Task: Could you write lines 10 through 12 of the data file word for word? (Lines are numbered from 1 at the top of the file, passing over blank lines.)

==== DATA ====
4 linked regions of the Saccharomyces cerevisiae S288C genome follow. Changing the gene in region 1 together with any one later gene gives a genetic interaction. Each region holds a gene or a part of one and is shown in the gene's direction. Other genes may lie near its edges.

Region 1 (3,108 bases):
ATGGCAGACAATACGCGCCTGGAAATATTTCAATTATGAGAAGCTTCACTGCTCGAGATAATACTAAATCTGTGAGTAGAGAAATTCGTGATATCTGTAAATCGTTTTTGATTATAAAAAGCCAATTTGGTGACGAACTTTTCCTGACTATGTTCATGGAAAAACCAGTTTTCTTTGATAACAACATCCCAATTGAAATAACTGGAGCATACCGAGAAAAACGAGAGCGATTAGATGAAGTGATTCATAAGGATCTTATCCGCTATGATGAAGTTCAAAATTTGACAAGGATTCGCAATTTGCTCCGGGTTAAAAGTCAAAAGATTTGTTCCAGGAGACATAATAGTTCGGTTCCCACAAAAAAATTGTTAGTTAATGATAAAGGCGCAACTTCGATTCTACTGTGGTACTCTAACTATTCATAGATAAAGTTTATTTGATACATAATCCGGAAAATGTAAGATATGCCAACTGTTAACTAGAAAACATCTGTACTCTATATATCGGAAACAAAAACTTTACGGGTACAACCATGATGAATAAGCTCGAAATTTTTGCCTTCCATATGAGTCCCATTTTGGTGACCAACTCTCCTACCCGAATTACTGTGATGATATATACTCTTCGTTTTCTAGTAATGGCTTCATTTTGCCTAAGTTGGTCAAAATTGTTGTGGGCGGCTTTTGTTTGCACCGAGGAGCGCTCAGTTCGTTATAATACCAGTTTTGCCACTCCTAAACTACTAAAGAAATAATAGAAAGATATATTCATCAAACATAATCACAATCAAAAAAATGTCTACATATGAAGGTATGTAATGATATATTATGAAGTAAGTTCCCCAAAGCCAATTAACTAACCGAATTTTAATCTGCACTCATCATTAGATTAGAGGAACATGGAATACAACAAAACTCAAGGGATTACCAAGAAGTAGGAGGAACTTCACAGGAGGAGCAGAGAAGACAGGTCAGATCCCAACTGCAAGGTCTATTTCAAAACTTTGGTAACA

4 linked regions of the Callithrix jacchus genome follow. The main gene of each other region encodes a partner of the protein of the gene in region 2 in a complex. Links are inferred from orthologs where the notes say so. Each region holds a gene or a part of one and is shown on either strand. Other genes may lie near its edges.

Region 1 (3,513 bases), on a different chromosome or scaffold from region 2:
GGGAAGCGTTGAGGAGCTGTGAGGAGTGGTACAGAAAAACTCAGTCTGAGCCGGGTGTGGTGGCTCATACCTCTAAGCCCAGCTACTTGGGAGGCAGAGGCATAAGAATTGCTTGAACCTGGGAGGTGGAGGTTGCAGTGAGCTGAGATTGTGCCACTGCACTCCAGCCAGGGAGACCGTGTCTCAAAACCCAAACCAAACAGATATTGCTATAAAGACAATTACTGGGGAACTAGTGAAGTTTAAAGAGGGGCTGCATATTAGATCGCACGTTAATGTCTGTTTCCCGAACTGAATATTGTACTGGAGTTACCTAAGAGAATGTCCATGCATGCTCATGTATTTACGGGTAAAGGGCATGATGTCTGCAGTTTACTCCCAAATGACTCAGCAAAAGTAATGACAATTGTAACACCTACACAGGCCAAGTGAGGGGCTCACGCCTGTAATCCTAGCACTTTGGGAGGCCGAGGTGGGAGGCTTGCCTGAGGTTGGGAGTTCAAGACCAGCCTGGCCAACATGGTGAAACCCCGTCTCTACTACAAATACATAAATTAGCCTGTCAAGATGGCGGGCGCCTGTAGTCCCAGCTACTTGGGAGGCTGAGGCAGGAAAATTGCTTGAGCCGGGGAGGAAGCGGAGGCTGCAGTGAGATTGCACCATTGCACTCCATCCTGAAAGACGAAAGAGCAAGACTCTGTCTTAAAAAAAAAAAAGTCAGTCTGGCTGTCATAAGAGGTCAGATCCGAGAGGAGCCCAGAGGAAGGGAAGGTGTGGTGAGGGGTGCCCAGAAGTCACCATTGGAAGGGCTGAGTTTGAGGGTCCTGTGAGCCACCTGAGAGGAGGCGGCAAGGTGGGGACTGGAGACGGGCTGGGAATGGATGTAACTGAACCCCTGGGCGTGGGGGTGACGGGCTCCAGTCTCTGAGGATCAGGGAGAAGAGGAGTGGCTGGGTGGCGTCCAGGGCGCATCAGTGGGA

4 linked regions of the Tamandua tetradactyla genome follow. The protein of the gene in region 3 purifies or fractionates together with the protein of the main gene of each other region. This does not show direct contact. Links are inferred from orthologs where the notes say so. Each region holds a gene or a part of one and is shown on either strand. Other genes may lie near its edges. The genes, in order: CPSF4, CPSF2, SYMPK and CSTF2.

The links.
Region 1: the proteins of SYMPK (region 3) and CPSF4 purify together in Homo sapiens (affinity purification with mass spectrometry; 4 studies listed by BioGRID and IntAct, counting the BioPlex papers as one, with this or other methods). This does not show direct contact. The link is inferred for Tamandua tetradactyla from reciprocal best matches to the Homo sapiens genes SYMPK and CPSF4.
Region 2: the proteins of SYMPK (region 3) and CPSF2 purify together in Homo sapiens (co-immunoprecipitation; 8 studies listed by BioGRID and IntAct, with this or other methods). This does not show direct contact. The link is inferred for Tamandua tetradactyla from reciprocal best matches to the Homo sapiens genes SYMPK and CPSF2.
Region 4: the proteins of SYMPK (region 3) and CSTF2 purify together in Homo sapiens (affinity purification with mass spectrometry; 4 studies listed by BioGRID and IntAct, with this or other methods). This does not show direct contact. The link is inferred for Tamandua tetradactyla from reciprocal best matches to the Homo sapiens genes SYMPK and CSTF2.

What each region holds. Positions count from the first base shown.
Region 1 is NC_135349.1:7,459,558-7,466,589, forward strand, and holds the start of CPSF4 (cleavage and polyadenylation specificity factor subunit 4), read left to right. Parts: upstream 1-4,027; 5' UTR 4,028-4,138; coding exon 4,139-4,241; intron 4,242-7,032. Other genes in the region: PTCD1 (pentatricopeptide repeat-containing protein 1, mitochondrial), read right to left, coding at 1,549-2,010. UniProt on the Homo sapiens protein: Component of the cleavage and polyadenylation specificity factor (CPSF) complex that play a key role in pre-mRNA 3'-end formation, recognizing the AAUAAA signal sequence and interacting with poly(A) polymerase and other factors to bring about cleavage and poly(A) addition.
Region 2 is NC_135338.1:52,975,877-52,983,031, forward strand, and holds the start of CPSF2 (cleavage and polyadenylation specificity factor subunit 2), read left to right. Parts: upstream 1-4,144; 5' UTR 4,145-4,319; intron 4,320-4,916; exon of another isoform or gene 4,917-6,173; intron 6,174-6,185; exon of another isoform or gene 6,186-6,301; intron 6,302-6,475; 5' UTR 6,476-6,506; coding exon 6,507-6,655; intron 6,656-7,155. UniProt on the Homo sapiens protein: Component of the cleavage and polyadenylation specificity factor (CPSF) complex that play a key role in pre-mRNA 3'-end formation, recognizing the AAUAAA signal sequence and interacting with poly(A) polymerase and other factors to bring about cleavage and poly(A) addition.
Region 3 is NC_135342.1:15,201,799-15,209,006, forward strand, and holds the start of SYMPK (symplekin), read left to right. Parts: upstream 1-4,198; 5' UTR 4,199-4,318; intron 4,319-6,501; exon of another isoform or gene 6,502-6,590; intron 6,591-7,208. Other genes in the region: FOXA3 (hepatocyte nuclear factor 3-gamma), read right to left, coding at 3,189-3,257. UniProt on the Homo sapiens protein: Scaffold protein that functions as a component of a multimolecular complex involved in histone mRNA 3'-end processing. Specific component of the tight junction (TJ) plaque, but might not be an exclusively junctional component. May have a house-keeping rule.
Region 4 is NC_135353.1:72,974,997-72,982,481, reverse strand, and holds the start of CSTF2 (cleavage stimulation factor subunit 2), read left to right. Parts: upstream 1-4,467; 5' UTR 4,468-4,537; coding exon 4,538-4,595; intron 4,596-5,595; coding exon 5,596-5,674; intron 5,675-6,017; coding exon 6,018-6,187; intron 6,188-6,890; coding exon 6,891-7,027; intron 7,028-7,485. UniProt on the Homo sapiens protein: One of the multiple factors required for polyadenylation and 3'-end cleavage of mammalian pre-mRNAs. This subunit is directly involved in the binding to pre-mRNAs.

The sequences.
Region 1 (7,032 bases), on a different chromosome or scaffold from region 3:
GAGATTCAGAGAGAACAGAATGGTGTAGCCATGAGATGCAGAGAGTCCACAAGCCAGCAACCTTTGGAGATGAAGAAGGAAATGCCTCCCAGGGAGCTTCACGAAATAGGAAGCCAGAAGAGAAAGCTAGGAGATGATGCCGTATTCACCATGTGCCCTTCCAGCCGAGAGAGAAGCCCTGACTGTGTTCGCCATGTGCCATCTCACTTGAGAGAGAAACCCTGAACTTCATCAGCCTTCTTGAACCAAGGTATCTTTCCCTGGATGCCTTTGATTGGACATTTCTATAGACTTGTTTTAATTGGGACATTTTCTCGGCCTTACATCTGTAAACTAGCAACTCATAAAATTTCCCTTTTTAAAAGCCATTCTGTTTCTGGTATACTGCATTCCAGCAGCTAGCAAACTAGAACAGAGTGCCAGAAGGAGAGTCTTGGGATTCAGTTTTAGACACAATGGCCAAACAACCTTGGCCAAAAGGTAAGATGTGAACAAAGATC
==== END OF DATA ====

Region 2: the proteins of SYMPK (region 3) and CPSF2 purify together in Homo sapiens (co-immunoprecipitation; 8 studies listed by BioGRID and IntAct, with this or other methods). This does not show direct contact. The link is inferred for Tamandua tetradactyla from reciprocal best matches to the Homo sapiens genes SYMPK and CPSF2.
Region 4: the proteins of SYMPK (region 3) and CSTF2 purify together in Homo sapiens (affinity purification with mass spectrometry; 4 studies listed by BioGRID and IntAct, with this or other methods). This does not show direct contact. The link is inferred for Tamandua tetradactyla from reciprocal best matches to the Homo sapiens genes SYMPK and CSTF2.

What each region holds. Positions count from the first base shown.